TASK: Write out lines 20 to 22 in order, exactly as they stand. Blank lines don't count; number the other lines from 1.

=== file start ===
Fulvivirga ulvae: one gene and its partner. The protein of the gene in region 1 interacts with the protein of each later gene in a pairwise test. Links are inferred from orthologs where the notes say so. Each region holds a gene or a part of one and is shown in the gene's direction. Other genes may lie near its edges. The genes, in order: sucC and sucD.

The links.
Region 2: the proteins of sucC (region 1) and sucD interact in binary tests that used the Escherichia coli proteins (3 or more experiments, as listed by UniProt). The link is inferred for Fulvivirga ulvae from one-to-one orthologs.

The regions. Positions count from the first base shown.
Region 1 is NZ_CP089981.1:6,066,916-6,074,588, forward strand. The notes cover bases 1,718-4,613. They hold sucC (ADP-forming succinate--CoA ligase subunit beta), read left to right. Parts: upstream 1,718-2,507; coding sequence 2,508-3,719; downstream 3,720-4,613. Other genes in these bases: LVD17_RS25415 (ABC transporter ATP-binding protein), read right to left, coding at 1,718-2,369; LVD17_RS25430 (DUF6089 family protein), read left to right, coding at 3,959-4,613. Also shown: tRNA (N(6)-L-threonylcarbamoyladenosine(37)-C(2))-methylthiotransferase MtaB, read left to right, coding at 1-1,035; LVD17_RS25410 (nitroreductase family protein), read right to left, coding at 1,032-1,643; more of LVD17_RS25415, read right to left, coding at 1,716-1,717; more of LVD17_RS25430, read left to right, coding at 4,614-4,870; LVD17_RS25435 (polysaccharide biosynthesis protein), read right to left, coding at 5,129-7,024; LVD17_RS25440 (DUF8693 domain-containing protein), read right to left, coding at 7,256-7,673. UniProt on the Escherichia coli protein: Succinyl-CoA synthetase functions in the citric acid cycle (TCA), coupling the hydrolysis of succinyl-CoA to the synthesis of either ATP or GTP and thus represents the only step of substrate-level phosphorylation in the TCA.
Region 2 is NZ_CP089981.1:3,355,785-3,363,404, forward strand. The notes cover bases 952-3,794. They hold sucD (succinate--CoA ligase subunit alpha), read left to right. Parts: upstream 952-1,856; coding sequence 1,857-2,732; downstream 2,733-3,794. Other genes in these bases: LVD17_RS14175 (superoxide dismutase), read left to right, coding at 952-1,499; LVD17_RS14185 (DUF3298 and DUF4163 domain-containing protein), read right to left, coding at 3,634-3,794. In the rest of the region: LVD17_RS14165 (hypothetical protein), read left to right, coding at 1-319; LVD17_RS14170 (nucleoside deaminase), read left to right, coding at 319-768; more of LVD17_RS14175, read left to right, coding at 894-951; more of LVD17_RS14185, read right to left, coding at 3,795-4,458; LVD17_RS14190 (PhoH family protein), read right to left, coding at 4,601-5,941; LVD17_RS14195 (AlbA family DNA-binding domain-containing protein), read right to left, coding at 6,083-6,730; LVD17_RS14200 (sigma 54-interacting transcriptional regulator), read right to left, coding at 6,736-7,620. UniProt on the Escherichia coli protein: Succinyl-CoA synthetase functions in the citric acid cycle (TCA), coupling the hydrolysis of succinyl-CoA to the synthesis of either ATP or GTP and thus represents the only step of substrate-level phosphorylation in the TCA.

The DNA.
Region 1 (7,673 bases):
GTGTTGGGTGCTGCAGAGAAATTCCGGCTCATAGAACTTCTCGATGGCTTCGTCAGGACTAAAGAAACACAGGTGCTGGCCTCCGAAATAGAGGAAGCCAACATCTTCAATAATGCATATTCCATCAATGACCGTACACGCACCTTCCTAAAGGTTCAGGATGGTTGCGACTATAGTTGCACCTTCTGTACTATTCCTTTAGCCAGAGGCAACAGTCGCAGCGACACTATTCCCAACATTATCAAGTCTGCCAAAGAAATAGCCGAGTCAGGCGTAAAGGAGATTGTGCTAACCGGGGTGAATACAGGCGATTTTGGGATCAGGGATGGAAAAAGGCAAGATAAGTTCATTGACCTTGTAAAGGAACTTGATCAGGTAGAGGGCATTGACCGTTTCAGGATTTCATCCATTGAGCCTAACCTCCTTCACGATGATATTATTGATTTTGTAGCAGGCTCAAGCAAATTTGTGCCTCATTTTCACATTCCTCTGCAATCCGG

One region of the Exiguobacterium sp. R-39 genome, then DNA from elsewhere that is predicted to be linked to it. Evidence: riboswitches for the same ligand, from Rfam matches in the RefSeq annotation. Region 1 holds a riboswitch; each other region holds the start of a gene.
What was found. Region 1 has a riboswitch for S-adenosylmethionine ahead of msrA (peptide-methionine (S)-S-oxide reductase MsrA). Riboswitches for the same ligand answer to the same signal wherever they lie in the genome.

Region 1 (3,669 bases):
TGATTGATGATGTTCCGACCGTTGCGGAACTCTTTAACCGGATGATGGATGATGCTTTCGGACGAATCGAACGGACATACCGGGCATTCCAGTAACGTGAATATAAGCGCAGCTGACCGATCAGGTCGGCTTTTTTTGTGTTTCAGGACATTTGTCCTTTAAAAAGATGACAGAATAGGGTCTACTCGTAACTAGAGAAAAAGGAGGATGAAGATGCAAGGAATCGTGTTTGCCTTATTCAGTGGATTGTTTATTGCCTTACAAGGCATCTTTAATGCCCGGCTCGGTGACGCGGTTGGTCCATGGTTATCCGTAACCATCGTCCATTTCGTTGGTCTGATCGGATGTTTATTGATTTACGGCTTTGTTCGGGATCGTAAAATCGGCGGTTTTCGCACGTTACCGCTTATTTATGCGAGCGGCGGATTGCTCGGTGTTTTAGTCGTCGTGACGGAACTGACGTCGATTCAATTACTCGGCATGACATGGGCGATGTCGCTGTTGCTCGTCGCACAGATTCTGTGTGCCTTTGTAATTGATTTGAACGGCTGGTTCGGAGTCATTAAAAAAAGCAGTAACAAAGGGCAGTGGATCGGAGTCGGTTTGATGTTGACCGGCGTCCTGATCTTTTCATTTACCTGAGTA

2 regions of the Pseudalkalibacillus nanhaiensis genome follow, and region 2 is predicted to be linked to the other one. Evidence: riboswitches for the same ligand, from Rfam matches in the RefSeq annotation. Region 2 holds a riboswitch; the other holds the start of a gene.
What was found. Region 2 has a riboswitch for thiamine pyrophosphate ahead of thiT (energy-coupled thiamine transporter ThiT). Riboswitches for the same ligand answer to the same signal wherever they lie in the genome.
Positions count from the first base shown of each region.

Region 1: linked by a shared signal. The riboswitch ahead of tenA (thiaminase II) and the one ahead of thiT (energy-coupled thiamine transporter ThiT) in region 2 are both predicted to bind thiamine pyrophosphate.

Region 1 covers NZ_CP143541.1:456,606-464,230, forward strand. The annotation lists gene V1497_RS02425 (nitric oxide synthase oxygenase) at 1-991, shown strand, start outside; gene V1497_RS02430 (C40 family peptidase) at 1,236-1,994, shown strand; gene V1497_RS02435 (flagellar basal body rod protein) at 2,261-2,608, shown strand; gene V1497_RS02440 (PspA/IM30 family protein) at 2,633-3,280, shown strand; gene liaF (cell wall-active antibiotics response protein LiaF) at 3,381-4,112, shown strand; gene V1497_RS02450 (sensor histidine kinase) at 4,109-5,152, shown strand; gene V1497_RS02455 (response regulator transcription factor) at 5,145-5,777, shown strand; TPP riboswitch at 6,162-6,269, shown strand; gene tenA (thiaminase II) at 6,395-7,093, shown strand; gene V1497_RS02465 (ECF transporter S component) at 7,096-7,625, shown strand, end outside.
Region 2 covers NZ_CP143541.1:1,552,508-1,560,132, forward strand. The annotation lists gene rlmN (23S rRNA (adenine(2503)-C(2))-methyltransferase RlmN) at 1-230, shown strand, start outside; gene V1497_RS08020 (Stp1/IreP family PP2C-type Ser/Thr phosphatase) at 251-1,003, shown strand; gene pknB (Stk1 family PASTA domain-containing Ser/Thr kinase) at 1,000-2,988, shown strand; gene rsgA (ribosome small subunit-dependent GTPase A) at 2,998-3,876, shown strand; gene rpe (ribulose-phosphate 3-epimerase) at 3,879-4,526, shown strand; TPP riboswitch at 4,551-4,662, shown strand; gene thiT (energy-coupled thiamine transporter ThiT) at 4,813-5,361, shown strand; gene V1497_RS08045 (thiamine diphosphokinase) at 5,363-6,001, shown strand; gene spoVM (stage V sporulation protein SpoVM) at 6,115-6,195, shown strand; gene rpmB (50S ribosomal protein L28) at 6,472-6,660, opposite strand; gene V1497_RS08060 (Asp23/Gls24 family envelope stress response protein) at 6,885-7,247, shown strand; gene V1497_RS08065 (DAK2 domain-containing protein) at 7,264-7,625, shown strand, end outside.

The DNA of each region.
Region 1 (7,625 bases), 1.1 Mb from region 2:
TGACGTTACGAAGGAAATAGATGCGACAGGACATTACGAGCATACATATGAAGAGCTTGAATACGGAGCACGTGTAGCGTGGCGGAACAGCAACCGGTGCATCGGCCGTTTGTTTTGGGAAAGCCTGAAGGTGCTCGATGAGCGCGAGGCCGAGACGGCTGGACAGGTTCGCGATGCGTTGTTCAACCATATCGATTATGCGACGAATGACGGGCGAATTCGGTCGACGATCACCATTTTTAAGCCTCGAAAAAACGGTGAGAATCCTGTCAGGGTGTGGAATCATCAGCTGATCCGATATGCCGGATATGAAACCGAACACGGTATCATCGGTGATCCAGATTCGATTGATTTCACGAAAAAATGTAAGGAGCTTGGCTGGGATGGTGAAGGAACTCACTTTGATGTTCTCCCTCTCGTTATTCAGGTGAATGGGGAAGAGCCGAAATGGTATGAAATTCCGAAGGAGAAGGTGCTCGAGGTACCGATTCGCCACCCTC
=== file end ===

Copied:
The DNA of each region.
Region 1 (7,625 bases), 1.1 Mb from region 2:
TGACGTTACGAAGGAAATAGATGCGACAGGACATTACGAGCATACATATGAAGAGCTTGAATACGGAGCACGTGTAGCGTGGCGGAACAGCAACCGGTGCATCGGCCGTTTGTTTTGGGAAAGCCTGAAGGTGCTCGATGAGCGCGAGGCCGAGACGGCTGGACAGGTTCGCGATGCGTTGTTCAACCATATCGATTATGCGACGAATGACGGGCGAATTCGGTCGACGATCACCATTTTTAAGCCTCGAAAAAACGGTGAGAATCCTGTCAGGGTGTGGAATCATCAGCTGATCCGATATGCCGGATATGAAACCGAACACGGTATCATCGGTGATCCAGATTCGATTGATTTCACGAAAAAATGTAAGGAGCTTGGCTGGGATGGTGAAGGAACTCACTTTGATGTTCTCCCTCTCGTTATTCAGGTGAATGGGGAAGAGCCGAAATGGTATGAAATTCCGAAGGAGAAGGTGCTCGAGGTACCGATTCGCCACCCTC